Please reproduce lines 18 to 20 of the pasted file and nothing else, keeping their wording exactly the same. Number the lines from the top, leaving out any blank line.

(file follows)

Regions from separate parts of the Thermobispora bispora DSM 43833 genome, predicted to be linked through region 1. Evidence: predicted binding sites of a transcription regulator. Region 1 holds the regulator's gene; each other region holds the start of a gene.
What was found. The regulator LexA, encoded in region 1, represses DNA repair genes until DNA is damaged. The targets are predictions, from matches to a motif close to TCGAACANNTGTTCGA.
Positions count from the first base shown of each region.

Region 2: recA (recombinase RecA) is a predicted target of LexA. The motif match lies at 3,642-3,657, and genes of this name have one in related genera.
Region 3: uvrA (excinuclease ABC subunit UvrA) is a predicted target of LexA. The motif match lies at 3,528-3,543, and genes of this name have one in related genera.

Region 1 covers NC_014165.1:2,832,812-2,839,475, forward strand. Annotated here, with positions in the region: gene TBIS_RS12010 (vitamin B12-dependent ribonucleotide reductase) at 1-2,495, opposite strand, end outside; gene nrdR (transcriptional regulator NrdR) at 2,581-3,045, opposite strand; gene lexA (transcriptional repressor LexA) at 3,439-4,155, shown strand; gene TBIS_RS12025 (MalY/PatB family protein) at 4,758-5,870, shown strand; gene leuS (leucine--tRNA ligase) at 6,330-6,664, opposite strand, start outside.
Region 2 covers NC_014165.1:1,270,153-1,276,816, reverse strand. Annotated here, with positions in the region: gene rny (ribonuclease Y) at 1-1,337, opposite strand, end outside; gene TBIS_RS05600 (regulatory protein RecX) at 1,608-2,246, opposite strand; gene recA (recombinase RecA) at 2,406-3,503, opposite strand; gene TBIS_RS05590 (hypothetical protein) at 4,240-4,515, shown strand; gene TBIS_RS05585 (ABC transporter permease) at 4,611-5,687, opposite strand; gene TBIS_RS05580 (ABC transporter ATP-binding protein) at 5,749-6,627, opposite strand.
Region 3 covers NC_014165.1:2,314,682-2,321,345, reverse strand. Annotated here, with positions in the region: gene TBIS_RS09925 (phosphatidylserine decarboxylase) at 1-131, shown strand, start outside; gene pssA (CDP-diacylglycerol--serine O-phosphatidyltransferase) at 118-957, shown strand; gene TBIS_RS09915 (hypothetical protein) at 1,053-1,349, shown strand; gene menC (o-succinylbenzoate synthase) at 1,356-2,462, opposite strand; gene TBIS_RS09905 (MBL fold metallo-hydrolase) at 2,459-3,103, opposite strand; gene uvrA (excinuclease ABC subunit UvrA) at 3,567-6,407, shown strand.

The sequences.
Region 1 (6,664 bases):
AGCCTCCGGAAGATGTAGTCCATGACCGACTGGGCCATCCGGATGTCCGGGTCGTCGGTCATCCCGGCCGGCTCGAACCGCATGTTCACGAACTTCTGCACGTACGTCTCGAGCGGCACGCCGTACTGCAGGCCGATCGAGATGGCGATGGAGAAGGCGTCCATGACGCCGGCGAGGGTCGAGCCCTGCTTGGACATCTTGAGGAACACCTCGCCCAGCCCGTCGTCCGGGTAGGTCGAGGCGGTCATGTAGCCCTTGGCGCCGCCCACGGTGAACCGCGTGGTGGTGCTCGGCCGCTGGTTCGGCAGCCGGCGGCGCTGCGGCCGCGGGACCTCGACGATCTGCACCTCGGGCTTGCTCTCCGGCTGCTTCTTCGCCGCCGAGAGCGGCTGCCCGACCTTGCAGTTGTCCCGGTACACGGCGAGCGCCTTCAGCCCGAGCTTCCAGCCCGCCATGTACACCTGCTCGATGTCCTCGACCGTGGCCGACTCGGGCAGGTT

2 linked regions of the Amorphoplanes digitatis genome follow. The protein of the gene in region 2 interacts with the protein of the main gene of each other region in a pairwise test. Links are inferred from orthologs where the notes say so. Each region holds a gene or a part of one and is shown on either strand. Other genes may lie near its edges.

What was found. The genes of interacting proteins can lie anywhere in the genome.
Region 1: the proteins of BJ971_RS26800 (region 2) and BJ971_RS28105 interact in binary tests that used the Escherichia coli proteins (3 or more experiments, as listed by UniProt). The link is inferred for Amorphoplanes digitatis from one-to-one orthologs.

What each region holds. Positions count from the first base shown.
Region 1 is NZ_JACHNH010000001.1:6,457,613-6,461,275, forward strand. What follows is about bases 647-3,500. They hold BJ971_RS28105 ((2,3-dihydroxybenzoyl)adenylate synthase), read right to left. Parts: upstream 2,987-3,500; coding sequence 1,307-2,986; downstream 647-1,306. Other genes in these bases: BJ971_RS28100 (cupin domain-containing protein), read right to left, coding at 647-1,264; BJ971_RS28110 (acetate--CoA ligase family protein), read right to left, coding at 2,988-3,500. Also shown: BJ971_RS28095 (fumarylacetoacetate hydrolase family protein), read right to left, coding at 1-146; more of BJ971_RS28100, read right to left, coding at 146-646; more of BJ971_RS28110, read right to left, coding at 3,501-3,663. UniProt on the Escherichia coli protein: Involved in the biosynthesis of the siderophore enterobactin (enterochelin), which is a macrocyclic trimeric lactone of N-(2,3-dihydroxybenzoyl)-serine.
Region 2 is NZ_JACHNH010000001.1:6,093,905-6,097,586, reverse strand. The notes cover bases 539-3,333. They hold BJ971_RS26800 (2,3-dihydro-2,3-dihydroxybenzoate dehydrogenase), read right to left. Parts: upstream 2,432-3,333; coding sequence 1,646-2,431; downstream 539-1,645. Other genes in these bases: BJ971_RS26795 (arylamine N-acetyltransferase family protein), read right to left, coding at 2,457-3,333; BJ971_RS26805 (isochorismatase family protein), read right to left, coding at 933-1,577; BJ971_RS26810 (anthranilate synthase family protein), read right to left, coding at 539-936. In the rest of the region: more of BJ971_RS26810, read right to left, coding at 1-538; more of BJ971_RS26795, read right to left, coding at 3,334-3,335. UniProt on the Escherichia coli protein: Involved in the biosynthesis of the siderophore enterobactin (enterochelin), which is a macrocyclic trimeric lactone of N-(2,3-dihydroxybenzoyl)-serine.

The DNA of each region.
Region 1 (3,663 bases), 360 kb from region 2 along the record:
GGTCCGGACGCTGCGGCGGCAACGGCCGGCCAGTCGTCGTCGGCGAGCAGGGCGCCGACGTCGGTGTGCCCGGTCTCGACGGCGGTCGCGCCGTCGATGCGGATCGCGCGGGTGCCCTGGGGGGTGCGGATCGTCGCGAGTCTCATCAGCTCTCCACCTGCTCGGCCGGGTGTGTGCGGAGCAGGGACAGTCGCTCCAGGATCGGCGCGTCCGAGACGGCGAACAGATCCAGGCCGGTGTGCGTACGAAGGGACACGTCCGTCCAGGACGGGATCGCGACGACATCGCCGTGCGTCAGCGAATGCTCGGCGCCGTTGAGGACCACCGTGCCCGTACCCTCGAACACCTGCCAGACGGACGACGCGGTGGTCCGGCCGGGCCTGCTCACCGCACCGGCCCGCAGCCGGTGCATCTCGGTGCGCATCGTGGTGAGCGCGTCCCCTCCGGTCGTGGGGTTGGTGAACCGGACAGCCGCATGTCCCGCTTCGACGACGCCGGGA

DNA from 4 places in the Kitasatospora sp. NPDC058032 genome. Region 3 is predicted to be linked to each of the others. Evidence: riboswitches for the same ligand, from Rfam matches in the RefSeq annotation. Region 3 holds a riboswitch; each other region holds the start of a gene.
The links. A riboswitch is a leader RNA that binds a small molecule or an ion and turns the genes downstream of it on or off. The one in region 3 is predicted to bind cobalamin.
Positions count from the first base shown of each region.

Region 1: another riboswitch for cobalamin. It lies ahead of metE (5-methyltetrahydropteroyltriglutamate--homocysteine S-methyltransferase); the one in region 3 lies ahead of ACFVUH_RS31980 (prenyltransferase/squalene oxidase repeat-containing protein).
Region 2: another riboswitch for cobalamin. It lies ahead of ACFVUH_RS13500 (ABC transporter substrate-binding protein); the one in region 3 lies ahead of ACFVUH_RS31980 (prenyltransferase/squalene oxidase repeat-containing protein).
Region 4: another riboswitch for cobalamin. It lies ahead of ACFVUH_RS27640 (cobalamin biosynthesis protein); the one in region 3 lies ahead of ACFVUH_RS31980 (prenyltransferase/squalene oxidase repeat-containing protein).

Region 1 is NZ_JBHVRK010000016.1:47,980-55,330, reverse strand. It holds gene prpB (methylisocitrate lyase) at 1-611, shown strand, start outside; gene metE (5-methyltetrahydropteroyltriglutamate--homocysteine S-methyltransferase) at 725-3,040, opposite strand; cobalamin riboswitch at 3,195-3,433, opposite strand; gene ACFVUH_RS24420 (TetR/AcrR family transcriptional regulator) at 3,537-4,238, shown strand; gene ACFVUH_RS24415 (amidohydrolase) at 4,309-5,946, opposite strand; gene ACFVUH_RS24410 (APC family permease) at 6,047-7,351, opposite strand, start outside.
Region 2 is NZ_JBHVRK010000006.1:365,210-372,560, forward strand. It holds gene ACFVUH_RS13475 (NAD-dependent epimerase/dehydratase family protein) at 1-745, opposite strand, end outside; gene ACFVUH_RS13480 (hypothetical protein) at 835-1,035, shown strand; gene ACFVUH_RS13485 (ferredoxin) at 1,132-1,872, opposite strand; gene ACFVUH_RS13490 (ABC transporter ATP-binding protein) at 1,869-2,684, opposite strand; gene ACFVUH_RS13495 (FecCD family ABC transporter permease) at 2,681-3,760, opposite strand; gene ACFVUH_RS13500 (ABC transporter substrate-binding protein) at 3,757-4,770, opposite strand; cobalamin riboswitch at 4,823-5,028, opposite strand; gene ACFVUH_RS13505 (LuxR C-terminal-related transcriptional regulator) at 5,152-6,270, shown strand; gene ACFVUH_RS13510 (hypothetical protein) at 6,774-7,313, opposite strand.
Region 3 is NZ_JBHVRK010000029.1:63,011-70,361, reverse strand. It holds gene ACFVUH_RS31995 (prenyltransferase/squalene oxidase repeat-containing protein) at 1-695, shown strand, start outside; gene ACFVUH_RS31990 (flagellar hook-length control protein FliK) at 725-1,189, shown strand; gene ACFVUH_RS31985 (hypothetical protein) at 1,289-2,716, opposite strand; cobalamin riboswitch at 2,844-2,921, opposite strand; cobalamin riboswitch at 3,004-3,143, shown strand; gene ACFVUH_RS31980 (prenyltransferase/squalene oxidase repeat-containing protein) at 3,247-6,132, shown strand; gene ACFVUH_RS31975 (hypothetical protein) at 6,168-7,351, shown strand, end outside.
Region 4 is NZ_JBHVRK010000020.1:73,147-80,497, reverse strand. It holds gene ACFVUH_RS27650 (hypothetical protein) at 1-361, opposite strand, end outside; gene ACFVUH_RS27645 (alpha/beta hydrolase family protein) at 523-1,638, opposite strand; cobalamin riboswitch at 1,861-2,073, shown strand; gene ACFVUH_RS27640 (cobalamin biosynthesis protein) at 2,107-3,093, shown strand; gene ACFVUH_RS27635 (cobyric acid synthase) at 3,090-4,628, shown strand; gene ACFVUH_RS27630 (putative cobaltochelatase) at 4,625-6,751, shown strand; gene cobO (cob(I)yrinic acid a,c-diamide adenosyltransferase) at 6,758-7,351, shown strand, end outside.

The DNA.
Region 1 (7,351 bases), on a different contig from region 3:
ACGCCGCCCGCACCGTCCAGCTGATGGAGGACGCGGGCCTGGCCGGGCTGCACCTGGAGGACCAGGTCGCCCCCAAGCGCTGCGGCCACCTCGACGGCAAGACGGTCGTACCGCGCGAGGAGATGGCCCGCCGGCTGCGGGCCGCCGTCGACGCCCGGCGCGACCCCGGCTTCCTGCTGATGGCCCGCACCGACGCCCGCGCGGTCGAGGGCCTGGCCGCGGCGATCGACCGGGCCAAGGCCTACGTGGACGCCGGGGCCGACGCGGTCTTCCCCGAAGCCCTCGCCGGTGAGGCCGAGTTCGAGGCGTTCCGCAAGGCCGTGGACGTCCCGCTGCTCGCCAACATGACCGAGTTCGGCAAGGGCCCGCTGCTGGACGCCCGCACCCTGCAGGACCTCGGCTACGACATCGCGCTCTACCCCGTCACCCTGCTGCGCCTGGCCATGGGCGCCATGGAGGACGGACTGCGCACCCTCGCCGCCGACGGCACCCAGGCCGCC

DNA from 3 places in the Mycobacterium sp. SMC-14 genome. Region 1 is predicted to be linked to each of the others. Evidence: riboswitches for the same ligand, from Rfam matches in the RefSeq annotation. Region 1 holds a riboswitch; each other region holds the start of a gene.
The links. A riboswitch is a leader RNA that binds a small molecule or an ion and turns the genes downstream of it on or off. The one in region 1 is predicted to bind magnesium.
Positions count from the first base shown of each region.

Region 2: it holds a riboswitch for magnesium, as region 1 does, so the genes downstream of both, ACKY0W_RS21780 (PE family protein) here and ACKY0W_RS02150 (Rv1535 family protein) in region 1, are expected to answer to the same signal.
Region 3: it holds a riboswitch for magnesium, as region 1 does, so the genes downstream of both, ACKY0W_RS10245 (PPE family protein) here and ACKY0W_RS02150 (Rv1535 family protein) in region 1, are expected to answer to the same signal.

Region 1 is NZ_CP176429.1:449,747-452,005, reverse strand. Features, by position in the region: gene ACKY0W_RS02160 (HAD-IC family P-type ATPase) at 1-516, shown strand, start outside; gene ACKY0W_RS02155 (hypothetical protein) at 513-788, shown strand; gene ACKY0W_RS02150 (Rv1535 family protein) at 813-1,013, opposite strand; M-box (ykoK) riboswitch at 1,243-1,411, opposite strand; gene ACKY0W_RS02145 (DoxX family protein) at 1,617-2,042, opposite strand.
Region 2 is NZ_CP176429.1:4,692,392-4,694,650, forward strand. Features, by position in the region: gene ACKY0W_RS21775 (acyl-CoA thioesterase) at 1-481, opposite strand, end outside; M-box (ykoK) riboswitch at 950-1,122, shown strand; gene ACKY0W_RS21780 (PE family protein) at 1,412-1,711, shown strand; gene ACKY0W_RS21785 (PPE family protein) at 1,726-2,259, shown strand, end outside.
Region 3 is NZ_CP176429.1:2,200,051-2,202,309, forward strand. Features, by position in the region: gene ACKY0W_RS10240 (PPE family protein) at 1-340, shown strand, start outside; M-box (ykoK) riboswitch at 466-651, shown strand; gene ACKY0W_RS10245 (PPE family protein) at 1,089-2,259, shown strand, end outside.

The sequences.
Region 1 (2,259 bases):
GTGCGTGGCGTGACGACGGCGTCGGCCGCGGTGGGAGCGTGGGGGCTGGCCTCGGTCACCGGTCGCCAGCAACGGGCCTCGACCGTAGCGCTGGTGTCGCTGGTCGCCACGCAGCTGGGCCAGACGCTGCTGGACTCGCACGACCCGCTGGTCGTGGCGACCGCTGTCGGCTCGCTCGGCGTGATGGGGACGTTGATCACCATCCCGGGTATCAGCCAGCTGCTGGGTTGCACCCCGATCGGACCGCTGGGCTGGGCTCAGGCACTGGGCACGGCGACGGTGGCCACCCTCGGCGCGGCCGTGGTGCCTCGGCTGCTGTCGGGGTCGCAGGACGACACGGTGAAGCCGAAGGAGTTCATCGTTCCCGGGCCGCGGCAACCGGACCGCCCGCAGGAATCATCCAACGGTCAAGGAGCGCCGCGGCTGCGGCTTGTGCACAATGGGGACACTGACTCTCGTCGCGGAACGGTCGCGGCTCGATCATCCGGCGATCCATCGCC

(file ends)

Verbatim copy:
The DNA of each region.
Region 1 (3,663 bases), 360 kb from region 2 along the record:
GGTCCGGACGCTGCGGCGGCAACGGCCGGCCAGTCGTCGTCGGCGAGCAGGGCGCCGACGTCGGTGTGCCCGGTCTCGACGGCGGTCGCGCCGTCGATGCGGATCGCGCGGGTGCCCTGGGGGGTGCGGATCGTCGCGAGTCTCATCAGCTCTCCACCTGCTCGGCCGGGTGTGTGCGGAGCAGGGACAGTCGCTCCAGGATCGGCGCGTCCGAGACGGCGAACAGATCCAGGCCGGTGTGCGTACGAAGGGACACGTCCGTCCAGGACGGGATCGCGACGACATCGCCGTGCGTCAGCGAATGCTCGGCGCCGTTGAGGACCACCGTGCCCGTACCCTCGAACACCTGCCAGACGGACGACGCGGTGGTCCGGCCGGGCCTGCTCACCGCACCGGCCCGCAGCCGGTGCATCTCGGTGCGCATCGTGGTGAGCGCGTCCCCTCCGGTCGTGGGGTTGGTGAACCGGACAGCCGCATGTCCCGCTTCGACGACGCCGGGA